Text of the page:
Decision management also is hampered by an interesting psychological phenomenon called "bolstering." When we make a decision, we internally enhance the positive aspects of our choice and denigrate the other options to alleviate doubt and discomfort with our decision. For this reason, people typically believe they are excellent decision makers and seldom scrutinize their own decisions. And when they do, they're biased. As a result, it's better to leave decision evaluation to the people who are affected by the action.

The 10 Cardinal Issues, which are covered in depth in my book Decision Management, provide a way to conceptualize the activities that lead to decisions. With this knowledge, managers can anticipate and avoid mistakes and help their staffs and colleagues employ effective decision-making processes. As a decision manager, it's important to engage people individually-one tennis player might need to adjust the way he pivots while another needs to change the angle at which his racket strikes the ball.

Decision-making procedures are ingrained in people, so a complete overhaul is unlikely to succeed. That's okay, because it's also unlikely to be necessary. Small refinements, based on the 10 Cardinal Issues, can make a profound difference.

I recommend you use the 10 issues as a framework for the ongoing, active and systematic examination of decision-making practices in your company. Evaluate how your organization and people deal with each issue, and whether it's the best approach. This type of review rarely occurs, unfortunately, because every crisis sends people scrambling for a solution rather than encouraging reflection on the decisions that led to the problem. When a key employee takes a job with a competitor, for example, managers work frantically to fill the void; they typically don't explore previous decisions leading to the climate that caused the prized employee to quit. This is tantamount to rescuing the survivors of a plane crash, then leaving the site without investigating the cause of the crash.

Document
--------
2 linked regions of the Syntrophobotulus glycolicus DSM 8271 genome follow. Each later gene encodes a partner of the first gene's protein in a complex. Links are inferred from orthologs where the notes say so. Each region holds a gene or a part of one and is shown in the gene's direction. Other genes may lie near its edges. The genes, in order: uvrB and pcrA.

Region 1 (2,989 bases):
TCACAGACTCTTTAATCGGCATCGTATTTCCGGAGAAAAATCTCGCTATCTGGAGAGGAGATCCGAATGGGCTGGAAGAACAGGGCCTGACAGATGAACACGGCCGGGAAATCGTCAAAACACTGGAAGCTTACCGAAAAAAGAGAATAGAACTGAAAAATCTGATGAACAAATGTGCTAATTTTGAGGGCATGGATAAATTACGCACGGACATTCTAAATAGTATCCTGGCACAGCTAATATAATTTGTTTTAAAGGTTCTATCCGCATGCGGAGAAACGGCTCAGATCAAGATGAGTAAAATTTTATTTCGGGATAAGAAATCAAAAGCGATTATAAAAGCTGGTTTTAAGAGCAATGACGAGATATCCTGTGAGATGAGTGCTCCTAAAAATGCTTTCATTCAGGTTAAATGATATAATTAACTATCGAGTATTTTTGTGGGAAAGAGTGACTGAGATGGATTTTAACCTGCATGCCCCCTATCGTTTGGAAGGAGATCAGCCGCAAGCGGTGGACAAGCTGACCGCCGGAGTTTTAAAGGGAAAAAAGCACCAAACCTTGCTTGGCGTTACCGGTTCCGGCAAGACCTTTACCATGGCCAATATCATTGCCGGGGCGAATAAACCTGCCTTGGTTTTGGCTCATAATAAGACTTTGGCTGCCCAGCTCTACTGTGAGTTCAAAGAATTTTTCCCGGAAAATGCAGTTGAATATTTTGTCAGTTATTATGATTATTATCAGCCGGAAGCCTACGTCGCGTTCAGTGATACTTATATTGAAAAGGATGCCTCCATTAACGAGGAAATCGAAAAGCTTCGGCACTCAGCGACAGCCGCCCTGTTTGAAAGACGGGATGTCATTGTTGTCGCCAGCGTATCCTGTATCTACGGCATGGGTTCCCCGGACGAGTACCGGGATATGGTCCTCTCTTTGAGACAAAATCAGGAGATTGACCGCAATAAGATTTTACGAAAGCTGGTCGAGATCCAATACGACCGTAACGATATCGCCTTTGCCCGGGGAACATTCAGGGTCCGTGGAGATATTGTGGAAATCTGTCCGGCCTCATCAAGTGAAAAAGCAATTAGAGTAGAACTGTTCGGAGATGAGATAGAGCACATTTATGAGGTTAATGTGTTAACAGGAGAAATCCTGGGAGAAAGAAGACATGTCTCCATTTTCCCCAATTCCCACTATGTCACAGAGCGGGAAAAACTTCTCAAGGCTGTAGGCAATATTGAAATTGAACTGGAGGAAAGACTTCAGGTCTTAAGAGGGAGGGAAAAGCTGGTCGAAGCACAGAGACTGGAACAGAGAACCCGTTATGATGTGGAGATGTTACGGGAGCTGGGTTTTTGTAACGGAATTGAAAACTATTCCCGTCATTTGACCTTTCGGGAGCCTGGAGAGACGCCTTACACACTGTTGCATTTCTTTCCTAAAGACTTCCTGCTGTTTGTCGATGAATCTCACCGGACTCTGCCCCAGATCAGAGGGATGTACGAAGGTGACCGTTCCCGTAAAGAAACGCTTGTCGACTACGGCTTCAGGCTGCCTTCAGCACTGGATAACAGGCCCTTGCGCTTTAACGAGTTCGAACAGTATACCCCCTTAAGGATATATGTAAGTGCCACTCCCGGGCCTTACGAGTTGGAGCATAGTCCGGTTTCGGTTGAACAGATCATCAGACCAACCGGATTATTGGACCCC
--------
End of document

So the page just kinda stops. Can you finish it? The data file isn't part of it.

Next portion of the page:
The goal of decision evaluation is not to blame or punish. It is to determine precisely where and why the decision-making process broke down in order to reduce the odds that mistakes will be repeated. It is to make us better and our companies stronger. The investment you make in adopting, modeling and advocating effective approaches to the 10 Cardinal Issues of decision making will be repaid many times over.

10 Cardinal Decision Issues

Recognizing and consciously considering the 10 Cardinal Decision Issues can dramatically improve the likelihood of success. In brief, they are:


Deciding whether a decision should be made.

  • A company receives a request for a bid on a large project.
  • A competitor releases an upgraded product.
  • Customers increasingly complain about poor service.

Companies constantly are confronted with events like these-problems to address and opportunities to exploit. Successful decision managers vigilantly monitor the business landscape so they can see these events unfolding and determine whether, when and how to initiate a decision-making effort.


Who will make this decision?
How will they decide?

  • Should a particular decision be made by a senior executive or delegated (perhaps even to a computer)?
  • Is a consultant's expertise needed?